If chlorofluorcarbons were really depleting the ozone layer, how come the so-called "hole" only appeared above Antarctica, with nothing at all over the northern hemisphere, home to infinitely more air conditioners?  I don't know, either.

As to Global Warming, we can probably acknowledge that it is occurring, if to a tiny extent—perhaps 0.6 degree Celsius (1.08 degree Fahrenheit) over the entire 20th century—assuming that we can trust "average global temperature" data.  However, blaming humans for the rise, or even holding that the rise is unique is nothing less than absurd.

Notwithstanding that infamous "hockey stick" curve that somehow left out both the so-called Little Ice Age (LIA) and Medieval Warm Period (MWP), these epochs are part of the historical record.

During the MWP (roughly 600 to 1400 AD), Greenland was actually green, wine was produced in England, and agriculture and exploration flourished.  During the LIA (roughly 1500-1850) northern Europe got colder, and culture and development shifted to the south.

More than that, evidence exists to show at least 600 moderate warming events in the last 1 million years.

As to human-generated carbon dioxide causing the warming, let's be rational.  Consider that carbon dioxide constitutes about 0.03 percent of the atmosphere, and, at best, less than 20 percent of this comes from fossil fuel combustion.  Actually, the doomsayers have this the wrong way round:  As the Earth warms up, more of the gas is released from the warming oceans.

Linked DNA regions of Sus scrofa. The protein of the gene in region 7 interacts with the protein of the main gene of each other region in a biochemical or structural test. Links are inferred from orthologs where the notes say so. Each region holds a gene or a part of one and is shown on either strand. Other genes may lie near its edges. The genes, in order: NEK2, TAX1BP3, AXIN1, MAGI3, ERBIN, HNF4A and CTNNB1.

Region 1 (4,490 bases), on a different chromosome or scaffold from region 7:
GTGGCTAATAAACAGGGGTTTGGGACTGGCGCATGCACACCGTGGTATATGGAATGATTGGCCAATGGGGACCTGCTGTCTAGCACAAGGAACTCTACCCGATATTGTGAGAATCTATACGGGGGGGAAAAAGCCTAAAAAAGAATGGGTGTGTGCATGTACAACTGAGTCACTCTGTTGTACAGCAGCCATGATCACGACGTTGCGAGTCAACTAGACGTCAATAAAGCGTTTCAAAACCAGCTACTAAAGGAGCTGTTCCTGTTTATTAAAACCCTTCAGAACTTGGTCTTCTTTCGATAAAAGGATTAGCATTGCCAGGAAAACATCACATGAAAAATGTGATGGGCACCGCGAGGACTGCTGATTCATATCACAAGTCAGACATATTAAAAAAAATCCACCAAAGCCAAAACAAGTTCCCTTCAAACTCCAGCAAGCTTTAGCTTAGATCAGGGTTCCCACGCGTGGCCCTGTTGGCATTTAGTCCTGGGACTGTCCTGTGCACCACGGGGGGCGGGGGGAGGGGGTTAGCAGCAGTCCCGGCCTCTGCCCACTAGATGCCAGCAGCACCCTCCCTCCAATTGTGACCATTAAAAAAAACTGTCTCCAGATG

Few would disagree that a warmer climate is preferable to a colder one, and human history bears this out.

As to the ridiculous doomsday scenarios of coastal cities being flooded into oblivion, even if we believe every worst case model, it is certainly not a matter of New York City suddenly being submerged, like some bad science fiction movie.  These changes, if they occurred at all, would take hundreds of years at least.

Moreover, we can't help pointing out that the Katrina disaster was caused in large part by "environmental" groups blocking proper levee construction, despite the existence of a a KNOWN hazard.  Remember that in the face of a visible, real, and actual crisis, all the king's horses and all the king's men still couldn't manage the simple task of extracting those in harm's way.

Keep that, and the global warming alarmist United Nations' continuous record of failure and corruption in mind, when you contemplate turning the future over to such authorities.

Beware also those prophets of impending doom, and judge them and their predecessors by their fruits.